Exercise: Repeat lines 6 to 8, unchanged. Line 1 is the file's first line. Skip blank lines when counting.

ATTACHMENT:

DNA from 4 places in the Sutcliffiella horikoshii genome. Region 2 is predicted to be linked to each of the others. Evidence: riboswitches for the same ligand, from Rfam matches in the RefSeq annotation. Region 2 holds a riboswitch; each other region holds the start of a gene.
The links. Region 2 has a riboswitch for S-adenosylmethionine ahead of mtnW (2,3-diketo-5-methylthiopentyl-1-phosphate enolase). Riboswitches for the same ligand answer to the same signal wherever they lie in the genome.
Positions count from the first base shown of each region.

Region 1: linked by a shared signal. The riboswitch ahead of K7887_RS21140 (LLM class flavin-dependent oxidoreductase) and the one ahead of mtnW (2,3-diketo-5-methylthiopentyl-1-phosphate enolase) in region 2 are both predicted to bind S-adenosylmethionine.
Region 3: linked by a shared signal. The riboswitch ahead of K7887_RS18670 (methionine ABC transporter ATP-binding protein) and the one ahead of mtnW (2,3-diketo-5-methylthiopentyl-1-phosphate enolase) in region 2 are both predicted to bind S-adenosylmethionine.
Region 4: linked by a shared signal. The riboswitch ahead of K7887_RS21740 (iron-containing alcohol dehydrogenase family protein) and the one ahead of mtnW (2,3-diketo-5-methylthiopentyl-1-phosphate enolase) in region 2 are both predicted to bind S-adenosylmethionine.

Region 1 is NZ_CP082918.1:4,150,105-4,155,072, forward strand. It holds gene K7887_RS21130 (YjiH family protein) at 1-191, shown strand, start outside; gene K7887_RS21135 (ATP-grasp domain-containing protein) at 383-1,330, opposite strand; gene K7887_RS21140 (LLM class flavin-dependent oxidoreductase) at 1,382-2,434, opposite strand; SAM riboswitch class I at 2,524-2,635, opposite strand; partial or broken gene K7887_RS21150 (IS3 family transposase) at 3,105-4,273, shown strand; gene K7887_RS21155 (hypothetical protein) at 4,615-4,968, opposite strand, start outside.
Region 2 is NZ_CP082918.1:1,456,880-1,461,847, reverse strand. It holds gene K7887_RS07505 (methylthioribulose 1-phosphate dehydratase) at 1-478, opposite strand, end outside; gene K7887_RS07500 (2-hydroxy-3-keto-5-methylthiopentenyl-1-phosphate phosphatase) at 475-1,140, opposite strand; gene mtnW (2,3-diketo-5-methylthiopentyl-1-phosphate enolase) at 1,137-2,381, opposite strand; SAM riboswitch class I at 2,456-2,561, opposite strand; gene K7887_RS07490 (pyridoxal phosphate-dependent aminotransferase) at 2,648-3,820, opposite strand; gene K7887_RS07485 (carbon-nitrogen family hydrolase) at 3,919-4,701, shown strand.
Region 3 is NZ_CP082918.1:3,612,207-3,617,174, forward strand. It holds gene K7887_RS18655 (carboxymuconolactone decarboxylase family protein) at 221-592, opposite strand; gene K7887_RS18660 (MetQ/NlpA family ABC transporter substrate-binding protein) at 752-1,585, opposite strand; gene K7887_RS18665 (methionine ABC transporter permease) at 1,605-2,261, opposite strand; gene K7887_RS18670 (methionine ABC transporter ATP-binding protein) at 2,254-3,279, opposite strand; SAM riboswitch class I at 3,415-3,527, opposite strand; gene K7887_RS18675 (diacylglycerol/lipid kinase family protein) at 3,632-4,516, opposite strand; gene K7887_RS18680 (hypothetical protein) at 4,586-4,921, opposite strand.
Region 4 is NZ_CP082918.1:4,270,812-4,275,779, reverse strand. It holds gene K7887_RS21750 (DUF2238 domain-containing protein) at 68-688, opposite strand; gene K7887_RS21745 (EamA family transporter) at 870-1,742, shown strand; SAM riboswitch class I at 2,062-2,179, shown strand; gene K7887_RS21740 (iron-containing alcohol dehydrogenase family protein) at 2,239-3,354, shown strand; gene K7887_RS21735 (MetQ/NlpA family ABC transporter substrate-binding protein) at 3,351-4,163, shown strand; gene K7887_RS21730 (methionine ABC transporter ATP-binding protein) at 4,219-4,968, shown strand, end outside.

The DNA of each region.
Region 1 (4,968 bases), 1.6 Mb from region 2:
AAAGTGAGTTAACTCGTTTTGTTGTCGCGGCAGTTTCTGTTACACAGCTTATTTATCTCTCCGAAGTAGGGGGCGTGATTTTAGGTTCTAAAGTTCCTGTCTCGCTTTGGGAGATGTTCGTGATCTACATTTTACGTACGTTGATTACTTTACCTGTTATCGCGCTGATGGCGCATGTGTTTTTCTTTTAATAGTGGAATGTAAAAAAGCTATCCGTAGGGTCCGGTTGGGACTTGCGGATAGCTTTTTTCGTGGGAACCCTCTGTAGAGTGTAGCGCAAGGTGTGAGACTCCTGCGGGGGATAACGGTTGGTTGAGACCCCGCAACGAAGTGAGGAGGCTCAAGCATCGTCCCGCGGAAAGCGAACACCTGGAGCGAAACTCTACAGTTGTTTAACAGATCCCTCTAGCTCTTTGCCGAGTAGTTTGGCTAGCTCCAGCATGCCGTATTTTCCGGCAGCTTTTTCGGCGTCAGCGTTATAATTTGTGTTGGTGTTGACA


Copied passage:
Region 4: linked by a shared signal. The riboswitch ahead of K7887_RS21740 (iron-containing alcohol dehydrogenase family protein) and the one ahead of mtnW (2,3-diketo-5-methylthiopentyl-1-phosphate enolase) in region 2 are both predicted to bind S-adenosylmethionine.

Region 1 is NZ_CP082918.1:4,150,105-4,155,072, forward strand. It holds gene K7887_RS21130 (YjiH family protein) at 1-191, shown strand, start outside; gene K7887_RS21135 (ATP-grasp domain-containing protein) at 383-1,330, opposite strand; gene K7887_RS21140 (LLM class flavin-dependent oxidoreductase) at 1,382-2,434, opposite strand; SAM riboswitch class I at 2,524-2,635, opposite strand; partial or broken gene K7887_RS21150 (IS3 family transposase) at 3,105-4,273, shown strand; gene K7887_RS21155 (hypothetical protein) at 4,615-4,968, opposite strand, start outside.
Region 2 is NZ_CP082918.1:1,456,880-1,461,847, reverse strand. It holds gene K7887_RS07505 (methylthioribulose 1-phosphate dehydratase) at 1-478, opposite strand, end outside; gene K7887_RS07500 (2-hydroxy-3-keto-5-methylthiopentenyl-1-phosphate phosphatase) at 475-1,140, opposite strand; gene mtnW (2,3-diketo-5-methylthiopentyl-1-phosphate enolase) at 1,137-2,381, opposite strand; SAM riboswitch class I at 2,456-2,561, opposite strand; gene K7887_RS07490 (pyridoxal phosphate-dependent aminotransferase) at 2,648-3,820, opposite strand; gene K7887_RS07485 (carbon-nitrogen family hydrolase) at 3,919-4,701, shown strand.